Thoughts on DC Education

Because of some posts I’ve written for the DC Area Mom’s Blog about school and education, the Spouse (aka the Help) decided that private school is in Destructo-kid’s future. Just how far in the future is the question. I’m willing to give public Pre-K and elementary school a chance.

Some time ago there was an ad for a gay dating site in the Shaw metro. I would look at the bear and the dweeb and wonder, who is the customer and who is the product? I ask the same question with DC schools, who is the customer and who is the product? Are kids the customers? Are parents? The more I read it seems more that elected politicians are the customers, and test scores are the product. There are various stakeholders, of which parents are one. But as a parent, I don’t feel like I’m really the customer and my child’s education and development is the product.

Similar to public transit. I’m a rider, not a customer. I know the $2.35 to get me from work to home does not cover the full cost of my ride. That’s covered by the various governments the WMATA system covers. And even then, that fare is really paid by my employer the US Government. If I really were the customer, WMATA would do more about safety and quality.

The Truxton Circle Book Group is reading The Urban State of Mind: Meditations on the City. There’s a part in there about urban schools I wanted to share:

This explains why, for example, not only have taxes gone up, but things like schools and other basic services have declined so badly in places like California. Traditional primary and secondary education is not important to industries where California is betting its future, Silicon Valley, Hollywood, and biotech draw their workers from the best and brightest of the world. The source globally, not locally. Their labor force is largely educated elsewhere. Basic education and investments in poorer neighborhoods has no ROI for those industries.

This sounds horrible to say, but because DC gets its talent from elsewhere, it has little incentive to really invest in the kids of Washington and help them become the accountants, lawyers, and middle class of the future. My incentive to invest in Destructo, is that I’ve seen the Medicare funded nursing homes, and I pray he is kind and well off enough to help mommy & daddy avoid those places. Also I love Destructo, and he’s getting a little less destructive each day. Louder, but less destructive.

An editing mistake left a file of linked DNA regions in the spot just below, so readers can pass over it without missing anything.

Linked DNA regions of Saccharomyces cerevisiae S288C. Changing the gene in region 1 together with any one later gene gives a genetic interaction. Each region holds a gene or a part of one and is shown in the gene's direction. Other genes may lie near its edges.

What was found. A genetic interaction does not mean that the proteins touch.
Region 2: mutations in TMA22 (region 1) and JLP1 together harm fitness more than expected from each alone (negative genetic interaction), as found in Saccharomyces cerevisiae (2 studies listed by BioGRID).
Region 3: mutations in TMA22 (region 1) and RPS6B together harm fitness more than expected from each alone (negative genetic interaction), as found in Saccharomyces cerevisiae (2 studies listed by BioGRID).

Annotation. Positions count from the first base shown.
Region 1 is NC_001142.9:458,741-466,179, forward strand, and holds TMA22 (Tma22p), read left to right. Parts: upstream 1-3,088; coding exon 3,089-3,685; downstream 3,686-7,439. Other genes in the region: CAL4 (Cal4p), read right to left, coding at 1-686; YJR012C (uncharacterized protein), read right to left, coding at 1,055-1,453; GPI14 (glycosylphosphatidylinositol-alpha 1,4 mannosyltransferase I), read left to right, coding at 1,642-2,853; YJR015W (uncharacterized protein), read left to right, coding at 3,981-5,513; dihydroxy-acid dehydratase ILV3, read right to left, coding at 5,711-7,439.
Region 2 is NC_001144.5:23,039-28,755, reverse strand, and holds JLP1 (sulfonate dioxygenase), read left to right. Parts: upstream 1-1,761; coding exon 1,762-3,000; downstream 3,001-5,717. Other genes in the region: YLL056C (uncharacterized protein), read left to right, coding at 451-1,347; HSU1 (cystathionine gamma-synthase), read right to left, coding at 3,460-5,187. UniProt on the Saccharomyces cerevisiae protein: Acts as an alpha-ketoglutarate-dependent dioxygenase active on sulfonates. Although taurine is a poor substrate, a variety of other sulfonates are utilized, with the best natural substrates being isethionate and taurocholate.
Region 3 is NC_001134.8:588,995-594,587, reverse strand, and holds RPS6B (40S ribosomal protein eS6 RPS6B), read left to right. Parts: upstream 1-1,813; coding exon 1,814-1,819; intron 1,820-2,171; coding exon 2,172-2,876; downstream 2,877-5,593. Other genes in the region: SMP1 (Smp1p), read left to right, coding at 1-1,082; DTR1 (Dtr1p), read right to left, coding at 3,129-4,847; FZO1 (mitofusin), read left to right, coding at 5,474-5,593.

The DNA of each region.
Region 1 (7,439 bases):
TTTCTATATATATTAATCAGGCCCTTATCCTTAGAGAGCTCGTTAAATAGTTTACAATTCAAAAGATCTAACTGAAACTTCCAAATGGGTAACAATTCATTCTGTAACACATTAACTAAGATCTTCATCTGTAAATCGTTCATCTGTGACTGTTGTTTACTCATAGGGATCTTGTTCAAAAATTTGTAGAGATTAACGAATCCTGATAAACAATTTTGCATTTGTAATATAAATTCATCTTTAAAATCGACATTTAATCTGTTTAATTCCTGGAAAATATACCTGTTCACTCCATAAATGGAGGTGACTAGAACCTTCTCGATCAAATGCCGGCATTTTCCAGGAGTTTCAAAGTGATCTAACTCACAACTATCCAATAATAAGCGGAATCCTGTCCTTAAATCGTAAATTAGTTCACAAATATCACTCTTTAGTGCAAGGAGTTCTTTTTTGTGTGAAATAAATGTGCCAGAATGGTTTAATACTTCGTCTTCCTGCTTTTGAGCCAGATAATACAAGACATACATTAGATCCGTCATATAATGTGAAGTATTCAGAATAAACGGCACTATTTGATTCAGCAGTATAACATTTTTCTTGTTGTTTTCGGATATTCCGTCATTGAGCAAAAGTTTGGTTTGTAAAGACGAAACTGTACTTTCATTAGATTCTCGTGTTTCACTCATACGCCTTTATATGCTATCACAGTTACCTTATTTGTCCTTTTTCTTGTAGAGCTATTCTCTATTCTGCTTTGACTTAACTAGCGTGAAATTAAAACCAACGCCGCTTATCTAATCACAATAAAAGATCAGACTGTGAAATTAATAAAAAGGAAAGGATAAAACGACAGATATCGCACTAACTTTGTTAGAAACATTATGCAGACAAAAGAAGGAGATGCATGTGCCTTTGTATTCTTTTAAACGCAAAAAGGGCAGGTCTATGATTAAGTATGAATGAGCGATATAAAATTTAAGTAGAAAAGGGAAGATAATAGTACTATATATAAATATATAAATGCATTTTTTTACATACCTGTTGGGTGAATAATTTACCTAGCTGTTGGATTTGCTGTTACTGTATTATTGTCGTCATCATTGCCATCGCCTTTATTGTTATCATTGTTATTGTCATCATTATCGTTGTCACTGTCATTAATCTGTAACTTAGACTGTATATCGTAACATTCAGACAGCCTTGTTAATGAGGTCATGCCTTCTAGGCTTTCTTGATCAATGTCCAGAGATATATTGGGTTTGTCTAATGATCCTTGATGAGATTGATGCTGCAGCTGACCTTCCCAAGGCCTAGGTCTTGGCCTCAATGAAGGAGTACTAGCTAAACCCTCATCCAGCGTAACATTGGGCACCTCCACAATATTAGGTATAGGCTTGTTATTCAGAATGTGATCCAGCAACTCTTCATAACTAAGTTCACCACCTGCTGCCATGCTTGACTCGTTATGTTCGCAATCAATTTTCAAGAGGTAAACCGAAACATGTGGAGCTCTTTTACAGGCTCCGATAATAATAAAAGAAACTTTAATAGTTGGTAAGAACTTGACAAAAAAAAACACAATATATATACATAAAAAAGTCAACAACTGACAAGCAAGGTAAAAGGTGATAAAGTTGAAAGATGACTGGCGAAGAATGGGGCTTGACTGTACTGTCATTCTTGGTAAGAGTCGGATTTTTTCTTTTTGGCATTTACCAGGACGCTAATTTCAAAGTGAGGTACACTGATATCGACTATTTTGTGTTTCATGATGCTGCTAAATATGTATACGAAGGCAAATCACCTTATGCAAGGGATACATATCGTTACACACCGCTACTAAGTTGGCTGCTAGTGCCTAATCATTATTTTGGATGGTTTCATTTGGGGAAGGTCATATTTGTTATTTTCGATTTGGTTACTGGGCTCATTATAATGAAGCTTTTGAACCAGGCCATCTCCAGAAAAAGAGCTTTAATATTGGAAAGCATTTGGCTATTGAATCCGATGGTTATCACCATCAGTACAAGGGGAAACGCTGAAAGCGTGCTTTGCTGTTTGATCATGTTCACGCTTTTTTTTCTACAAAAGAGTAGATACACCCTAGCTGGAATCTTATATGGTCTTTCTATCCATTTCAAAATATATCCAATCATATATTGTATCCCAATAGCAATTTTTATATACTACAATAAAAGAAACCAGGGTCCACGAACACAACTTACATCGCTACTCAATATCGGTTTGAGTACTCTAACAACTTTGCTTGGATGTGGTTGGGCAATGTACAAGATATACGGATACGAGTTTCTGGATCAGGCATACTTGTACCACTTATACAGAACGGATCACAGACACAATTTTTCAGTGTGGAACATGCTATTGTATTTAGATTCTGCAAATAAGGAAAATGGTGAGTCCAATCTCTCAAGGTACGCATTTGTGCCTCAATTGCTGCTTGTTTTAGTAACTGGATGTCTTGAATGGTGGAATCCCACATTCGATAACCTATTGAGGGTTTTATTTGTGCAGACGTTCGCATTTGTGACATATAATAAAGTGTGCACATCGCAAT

Last thought, when I moved to the DC area, the public schools sucked. I dare you to tell me that the DCPS circa 1995-2000 did not suck. Say what you will about Michelle Rhee, but she was a needed shock to the system. My fear is even with the charter and out of boundary options, DC education could go back to sucking. I also have my doubts about funding. Because the city is not dependent on a home grown local workforce, there is little incentive to spend funds wisely to really get the kind of future worker needed. I look at the per-pupil spending and some of the worse performing high schools schools get the most per student funding.

and then you will quietly move away

The message I’m hearing is that if you want a high quality public school education for your children, you should move. Quietly. If not quietly, apologize profusely, publicly state your commitment to traditional and neighborhood public schools, maybe mumble something about needing more space, and move to an overwhelmingly middle or upper class neighborhood. There, the minorities are in the minority, other involved parents are in your demographic, and no one is going to make you feel guilty about being a tax paying, college educated homeowner.

Don’t send your kid to a charter

I love charters. They are the thing that kept many people in the city after they had kids. I had neighbors who stayed longer because of charters and moved because of charters (kid #1,#2 or #3 didn’t get in). It stays with you when a family puts their house up for sale soon after the March/ April lottery results come in. And it’s reinforced when I notice families with 2-3 year olds sell or move in late Spring and early summer.

The anti-charter/ pro-DCPS voices are making parents feel bad about charters. Charters aren’t transparent. Charters funnel money and good students/parents away from neighborhood schools. Charters have a powerful lobby. Charters are connected with current/historical segregation. Simply charters are morally suspect and you’re a horrible person if you support them.

And some of that is true. Charters could stand to be more transparent and publish the same data as DCPS schools. With nearly half of DC students attending charters, yup that money isn’t going to DCPS. Involved and conscious parents are going to choose certain schools for their kids. Compared to other pro-traditional schools organizations with older and deeper ties to DC’s political body, the powerfulness of FOCUS is questionable. And even traditional school districts are getting more segregated.

However, I don’t see the anti-charter school push moving parents towards neighborhood schools. Maybe to DCPS schools WOTP (West of the Park- Rock Creek) as one notable blogger has done. And even when some parents decide to take a chance on their neighborhood school, their presence isn’t necessarily welcomed.

Step back, move away from the school